The Canadian Story

 

Up and Down Day in Equestrian:

Eric Lamaze and Ian Millar both advanced to the third round of the Individual Jumping competition while helping the Canadian team to the finals but it wasn’t all great as a Canadian horse was disqualified from the competition

 

Diving Comes up Short:

Jennifer Abel and Emilie Heymans already have a medal for Canada in the synchronized competition but in their individual competition both struggled to be consistent as both divers missed out on the podium

 

Synchro Team in Good Standing:

The Synchronized swimming team of Marie-Pier Bodreau Gagnon and Elise Marcotte got their first taste of competition and now sit in fourth place after their technical program putting them in contention for a medal

 

Day 9 Medal Results

 

Artistic Gymnastics:

Men’s Floor Exercise

Gold- Zou Kai (China)

Silver- Kohei Uchimura (Japan)

Bronze- Denis Ablyazin (Russia)

 

Women’s Vault

Gold- Sandra Izbasa (Romania)

Silver- McKayla Maroney (USA)

Bronze- Maria Paseka (Russia)

 

Men’s Pommel Horse

Gold- Krisztian Berki (Hungary)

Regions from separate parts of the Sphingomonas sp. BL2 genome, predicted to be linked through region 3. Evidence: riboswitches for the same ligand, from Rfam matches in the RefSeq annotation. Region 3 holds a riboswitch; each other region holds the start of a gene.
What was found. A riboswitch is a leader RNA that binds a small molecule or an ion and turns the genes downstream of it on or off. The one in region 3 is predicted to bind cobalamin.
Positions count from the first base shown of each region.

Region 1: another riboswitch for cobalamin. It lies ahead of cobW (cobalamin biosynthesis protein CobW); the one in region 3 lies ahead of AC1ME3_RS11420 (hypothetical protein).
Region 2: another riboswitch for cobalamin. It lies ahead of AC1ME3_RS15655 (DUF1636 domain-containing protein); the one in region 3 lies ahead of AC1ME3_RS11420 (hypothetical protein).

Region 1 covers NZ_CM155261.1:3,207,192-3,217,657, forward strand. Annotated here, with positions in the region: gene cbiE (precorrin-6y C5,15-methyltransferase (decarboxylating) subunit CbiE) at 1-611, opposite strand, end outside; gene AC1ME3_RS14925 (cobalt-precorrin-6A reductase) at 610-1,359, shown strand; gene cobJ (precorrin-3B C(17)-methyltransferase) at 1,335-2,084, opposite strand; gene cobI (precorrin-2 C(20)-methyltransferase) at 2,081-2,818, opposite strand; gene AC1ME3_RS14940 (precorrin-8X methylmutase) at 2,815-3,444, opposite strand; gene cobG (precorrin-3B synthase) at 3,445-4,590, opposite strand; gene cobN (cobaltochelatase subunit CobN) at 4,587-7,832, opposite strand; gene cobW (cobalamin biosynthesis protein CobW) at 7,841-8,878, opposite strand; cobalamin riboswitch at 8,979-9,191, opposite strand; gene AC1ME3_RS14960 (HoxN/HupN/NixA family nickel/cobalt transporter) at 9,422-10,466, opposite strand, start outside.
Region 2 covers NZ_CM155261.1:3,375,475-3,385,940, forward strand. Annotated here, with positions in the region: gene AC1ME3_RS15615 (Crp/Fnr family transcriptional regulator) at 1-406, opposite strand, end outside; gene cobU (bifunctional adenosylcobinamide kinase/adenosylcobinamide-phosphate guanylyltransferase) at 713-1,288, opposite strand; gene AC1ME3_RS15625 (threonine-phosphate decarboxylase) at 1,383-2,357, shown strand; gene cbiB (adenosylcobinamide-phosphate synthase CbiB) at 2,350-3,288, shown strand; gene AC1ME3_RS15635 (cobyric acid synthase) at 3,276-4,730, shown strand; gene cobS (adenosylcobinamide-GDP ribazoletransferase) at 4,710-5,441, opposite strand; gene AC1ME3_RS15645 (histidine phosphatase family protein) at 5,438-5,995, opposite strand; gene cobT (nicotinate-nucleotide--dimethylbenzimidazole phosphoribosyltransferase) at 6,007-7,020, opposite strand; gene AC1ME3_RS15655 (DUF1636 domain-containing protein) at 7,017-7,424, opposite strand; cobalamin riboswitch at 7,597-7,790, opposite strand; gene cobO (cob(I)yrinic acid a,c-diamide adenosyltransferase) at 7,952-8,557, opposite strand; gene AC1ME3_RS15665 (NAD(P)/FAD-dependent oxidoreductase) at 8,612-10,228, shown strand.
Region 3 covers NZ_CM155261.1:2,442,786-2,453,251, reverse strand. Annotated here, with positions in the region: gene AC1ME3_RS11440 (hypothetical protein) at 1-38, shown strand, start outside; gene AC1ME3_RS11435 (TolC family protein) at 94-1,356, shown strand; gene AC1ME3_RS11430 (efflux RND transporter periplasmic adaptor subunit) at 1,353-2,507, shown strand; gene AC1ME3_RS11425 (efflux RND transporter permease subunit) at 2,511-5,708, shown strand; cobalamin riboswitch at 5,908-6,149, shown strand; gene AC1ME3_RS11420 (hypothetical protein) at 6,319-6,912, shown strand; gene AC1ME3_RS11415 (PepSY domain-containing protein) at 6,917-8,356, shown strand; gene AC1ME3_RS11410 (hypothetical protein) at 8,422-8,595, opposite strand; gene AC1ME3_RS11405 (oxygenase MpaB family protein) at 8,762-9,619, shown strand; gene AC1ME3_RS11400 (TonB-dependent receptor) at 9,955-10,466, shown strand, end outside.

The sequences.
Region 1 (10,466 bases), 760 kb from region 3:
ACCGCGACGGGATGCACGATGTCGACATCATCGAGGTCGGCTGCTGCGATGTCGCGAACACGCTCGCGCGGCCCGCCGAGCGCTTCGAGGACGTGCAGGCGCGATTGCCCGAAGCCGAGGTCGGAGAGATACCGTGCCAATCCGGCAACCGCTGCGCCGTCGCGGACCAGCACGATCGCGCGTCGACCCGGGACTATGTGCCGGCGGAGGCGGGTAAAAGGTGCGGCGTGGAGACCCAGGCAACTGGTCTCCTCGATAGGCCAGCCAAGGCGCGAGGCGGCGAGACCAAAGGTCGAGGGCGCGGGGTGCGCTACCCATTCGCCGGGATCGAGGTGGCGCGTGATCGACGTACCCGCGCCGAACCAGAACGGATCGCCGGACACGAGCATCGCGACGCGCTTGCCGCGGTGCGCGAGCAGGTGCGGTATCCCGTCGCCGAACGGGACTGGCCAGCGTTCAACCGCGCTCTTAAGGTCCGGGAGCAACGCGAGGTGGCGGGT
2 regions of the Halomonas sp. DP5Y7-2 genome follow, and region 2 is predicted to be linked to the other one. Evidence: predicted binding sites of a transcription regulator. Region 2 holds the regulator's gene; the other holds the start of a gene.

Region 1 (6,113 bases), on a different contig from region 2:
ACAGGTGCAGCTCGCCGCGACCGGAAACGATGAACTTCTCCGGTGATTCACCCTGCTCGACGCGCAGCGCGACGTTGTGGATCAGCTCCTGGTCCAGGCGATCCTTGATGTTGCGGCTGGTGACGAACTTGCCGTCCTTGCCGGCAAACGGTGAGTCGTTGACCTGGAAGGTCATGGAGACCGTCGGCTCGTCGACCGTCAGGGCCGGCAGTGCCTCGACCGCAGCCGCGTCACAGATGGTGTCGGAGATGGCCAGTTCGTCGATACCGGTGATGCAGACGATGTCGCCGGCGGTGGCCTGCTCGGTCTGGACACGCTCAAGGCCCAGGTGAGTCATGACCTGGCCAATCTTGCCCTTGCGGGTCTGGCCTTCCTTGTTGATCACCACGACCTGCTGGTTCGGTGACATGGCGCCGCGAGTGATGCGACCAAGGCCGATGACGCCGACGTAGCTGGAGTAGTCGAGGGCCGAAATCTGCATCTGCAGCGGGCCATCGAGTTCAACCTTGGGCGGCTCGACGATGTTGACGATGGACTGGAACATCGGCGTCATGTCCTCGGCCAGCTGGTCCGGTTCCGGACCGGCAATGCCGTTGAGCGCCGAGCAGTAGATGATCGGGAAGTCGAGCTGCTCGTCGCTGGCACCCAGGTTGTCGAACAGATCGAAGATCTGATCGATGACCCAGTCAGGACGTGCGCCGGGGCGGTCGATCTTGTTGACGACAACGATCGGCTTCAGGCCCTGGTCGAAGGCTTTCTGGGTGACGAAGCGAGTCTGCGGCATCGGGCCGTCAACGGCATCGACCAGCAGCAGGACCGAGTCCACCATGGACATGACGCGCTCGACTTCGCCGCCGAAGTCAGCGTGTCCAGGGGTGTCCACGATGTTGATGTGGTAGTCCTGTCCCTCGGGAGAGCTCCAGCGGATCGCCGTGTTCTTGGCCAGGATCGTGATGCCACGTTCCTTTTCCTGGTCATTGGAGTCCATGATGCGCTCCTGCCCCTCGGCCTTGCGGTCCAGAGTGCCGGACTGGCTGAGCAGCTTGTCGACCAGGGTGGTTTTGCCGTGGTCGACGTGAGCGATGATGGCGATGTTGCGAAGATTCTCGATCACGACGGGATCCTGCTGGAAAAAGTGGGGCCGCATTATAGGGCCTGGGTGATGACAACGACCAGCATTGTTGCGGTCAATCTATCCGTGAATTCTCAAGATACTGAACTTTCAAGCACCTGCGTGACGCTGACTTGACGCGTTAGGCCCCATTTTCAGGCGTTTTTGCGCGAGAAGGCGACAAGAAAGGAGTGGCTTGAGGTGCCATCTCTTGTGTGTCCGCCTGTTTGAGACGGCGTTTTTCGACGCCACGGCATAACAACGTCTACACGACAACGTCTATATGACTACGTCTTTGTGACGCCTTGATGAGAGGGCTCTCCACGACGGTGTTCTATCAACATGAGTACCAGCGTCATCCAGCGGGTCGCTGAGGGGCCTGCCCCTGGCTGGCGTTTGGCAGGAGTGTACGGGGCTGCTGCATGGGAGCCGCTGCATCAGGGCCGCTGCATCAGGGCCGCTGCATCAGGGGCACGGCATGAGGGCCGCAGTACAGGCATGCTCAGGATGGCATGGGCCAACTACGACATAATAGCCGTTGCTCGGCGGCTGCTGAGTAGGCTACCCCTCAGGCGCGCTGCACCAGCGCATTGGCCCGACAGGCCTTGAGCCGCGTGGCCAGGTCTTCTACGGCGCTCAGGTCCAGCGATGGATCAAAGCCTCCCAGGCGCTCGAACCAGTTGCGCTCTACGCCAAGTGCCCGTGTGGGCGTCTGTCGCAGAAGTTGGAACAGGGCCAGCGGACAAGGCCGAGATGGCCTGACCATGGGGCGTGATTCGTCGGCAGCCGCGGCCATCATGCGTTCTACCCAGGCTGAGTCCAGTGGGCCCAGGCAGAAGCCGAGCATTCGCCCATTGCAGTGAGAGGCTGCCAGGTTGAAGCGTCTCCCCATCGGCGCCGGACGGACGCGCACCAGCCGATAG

Silver- Louis Smith (Great Britain)

Bronze- Max Whitlock (Great Britain)

 

Athletics:

Women’s Marathon

Gold- Tiki Gelana (Ethiopia)

Silver- Priscah Jeptoo (Kenya)

Bronze- Tatyana Petrova Arkhipova (Russia)

 

Women’s Triple Jump

Gold- Olga Rypakova (Kazakhstan)

Silver- Caterine Ibarguen (Colombia)

Bronze- Olha Saladuha (Ukraine)

 

Men’s Hammer Throw

Gold- Krisztian Pars (Hungary)

Silver- Primoz Kozmus (Slovakia)

Bronze- Koji Murofushi (Japan)

 

Women’s 400m

Gold- Sanya Richards-Ross (USA)

Silver- Christine Ohuruogu (Great Britain)

Bronze- Dee Dee Trotter (USA)

 

Men’s 3,000m Steeplechase

Gold- Ezekiel Kemboi (Kenya)

Silver- Mahiedine Mekhissi (France)

Bronze- Abel Kiprop Mutai (Kenya)

 

Men’s 100m

Gold- Usain Bolt (Jamaica)

Silver- Yohan Blake (Jamaica)

Bronze- Justin Gatlin (USA)

 

Badminton:

Men’s Singles

Gold- Lin Dan (China)

Silver- Lee Chong Wei (Malaysia)